For each of us, there are different times in life where our eyes are opened and our worldview becomes a bit bigger. For me, one such experience was an overseas trip I took in high school. I was part of a student exchange program that sent a group of students from the U.S. to China, for a nearly 4-week long trip.
The trip to China was an amazing experience, as we got to see The Great Wall, walk through Tiananmen Square, dine at The Great Hall of the People, visit the Terra Cotta Soldiers at Xian, and do quite a few other interesting things. Further, this was over 20 years ago, so China then was far less traveled by Westerners, far less developed, and not the emerging economic power that it has been becoming. From pictures and news accounts I have seen, it was night and day compared to today.
We also got to visit Hong Kong as a gateway to and from China, for one night on the way in, to two nights on our way out. That was when it was under British control, and was a totally different experience.
There were so many life experiences generated from the trip, it would take multiple posts to share them. I’ll probably bring up some of them in future posts – one of them being a Squirreling Gone Wild post I have in mind about an experience in Hong Kong with some devious characters.
One story from mainland China itself that comes to mind was our trip to The Great Wall. It’s been some years now, but I distinctly remember that it was really foggy the day we went there. Visibility had to be less than a ½ mile, so we felt like we were in a bus to nowhere when all of a sudden The Great Wall emerged. I was young, so I didn’t fully appreciate a lot of things then, but even then I realized how physically imposing this thing was. I totally get how it’s deservedly seen by many as one of the wonders of the world.
While the experience at the Wall itself was the most memorable part of that particular 2-day jaunt, a souvenir purchase experience was also something that was quite memorable for me. More specifically, the customer service experience involved with the purchase stood out as quite interesting.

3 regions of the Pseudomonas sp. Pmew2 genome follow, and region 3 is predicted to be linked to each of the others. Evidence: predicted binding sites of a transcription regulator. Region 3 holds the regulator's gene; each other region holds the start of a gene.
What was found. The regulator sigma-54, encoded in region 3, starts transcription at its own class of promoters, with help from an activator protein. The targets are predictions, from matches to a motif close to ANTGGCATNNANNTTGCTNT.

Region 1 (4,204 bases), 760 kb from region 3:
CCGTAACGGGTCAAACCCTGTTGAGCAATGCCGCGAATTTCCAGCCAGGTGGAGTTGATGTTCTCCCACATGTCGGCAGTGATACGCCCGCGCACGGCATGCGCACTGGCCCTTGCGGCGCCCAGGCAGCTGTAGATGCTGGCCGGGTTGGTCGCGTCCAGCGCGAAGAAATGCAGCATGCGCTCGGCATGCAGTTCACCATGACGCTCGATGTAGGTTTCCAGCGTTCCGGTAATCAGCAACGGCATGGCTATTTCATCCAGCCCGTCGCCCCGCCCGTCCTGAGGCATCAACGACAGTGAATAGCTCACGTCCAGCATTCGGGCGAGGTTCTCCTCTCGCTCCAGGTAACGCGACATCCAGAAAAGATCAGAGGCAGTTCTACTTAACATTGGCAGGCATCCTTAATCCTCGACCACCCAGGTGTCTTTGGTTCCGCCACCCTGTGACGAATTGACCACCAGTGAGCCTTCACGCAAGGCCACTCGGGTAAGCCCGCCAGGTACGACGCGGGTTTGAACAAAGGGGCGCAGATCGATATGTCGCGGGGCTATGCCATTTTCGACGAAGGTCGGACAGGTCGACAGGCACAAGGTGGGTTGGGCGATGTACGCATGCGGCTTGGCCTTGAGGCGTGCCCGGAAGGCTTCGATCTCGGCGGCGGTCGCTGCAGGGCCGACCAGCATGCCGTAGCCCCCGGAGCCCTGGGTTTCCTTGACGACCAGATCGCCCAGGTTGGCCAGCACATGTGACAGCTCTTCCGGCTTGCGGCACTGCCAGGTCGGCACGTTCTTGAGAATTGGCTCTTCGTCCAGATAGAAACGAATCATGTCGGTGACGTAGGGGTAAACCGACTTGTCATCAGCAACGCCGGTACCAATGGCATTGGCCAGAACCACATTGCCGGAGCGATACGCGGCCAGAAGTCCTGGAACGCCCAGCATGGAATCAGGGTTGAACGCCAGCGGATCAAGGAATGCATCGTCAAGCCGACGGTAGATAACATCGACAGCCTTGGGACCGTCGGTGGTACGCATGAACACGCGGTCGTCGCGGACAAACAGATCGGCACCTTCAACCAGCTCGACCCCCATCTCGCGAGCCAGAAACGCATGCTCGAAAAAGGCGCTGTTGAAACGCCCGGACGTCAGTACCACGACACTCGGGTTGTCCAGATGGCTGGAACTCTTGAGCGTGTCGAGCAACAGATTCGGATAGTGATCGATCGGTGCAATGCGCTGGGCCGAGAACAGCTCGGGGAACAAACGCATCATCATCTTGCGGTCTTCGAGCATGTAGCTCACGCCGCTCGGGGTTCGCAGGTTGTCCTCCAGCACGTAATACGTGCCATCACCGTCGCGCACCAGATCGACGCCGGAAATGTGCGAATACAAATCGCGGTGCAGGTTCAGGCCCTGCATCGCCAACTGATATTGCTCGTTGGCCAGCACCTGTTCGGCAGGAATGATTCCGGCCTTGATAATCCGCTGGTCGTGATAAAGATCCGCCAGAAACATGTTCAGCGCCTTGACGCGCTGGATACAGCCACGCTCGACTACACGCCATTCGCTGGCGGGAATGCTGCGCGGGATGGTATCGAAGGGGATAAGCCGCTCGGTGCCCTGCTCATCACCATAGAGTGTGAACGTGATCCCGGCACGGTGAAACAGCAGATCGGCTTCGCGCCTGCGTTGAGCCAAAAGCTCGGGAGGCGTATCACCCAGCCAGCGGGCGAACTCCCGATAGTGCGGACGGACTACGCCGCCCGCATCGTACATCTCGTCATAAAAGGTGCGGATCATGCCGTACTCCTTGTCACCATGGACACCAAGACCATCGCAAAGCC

I had bought something called a “chop”, which was a marble piece that was used with ink to be stamp with one’s name or initials. I picked one out that had a cool, ornate design, and paid something around $5 for it. After I paid, they told that it would be delivered to me in the next few days.
“Hmmm”, I thought. We’re leaving the next morning, so that’s an issue. They proceeded to assured me I would get it early and they would rush to finish it, so I walked out of there content.
“Ha! You were taken!” was the reaction of a fellow student in my group. “You’ll never see that thing. They make easy money like that off American tourists.”
I then had the sinking feeling that they totally got me. That was reinforced when I brought the subject up with another guy I befriended on the trip, and he said there’s no chance I’ll get it delivered. Plus, he pointed out, why would they drive 30 minutes to deliver something that cost $5?
It made sense. I lost $5. Oh well, it would be a funny story to tell someday.
The next morning, to my surprise, there was a knock on the door. A guy stood at the door and asked for a person with my name. There was a huge language barrier, as English was not exactly a commonly spoken language in China during that time. But I soon figured out he was looking for me. The guy looked exhausted and flushed.
Though I couldn’t understand much at all of what he was saying in Chinese, I immediately understood that the cynics were wrong the day before:
The guy delivered the souvenir to me!
There it was, the exact stone I picked out, ornately carved, and with my design on the bottom for stamping. They brought stamps too.
What then struck me was the bicycle that was next to him. At first I thought it was odd that he brought a bike into a motel, but then I realized what had happened:
He delivered the thing on bicycle!
Keep in mind that it took 30 minutes by car to get from that shop to the motel. I couldn’t imagine how long it took the guy to deliver it by bicycle in hilly terrain!
That was the best customer service I have ever had.
Now, keep in mind, that the China (non-HongKong) part of the trip was also peppered with some not so great things either. We were not allowed to take pictures of certain things, not given choices of what to eat. The place as a whole was not positive, and when I got back home to the U.S., I kissed the ground. Literally. It was a great trip and life experience, but I’ll take freedom and my U.S. citizenship any day, everyday!
But I’ll give credit for that customer service by The Great Wall, that’s for sure!
How about you?
What’s your best customer service experience?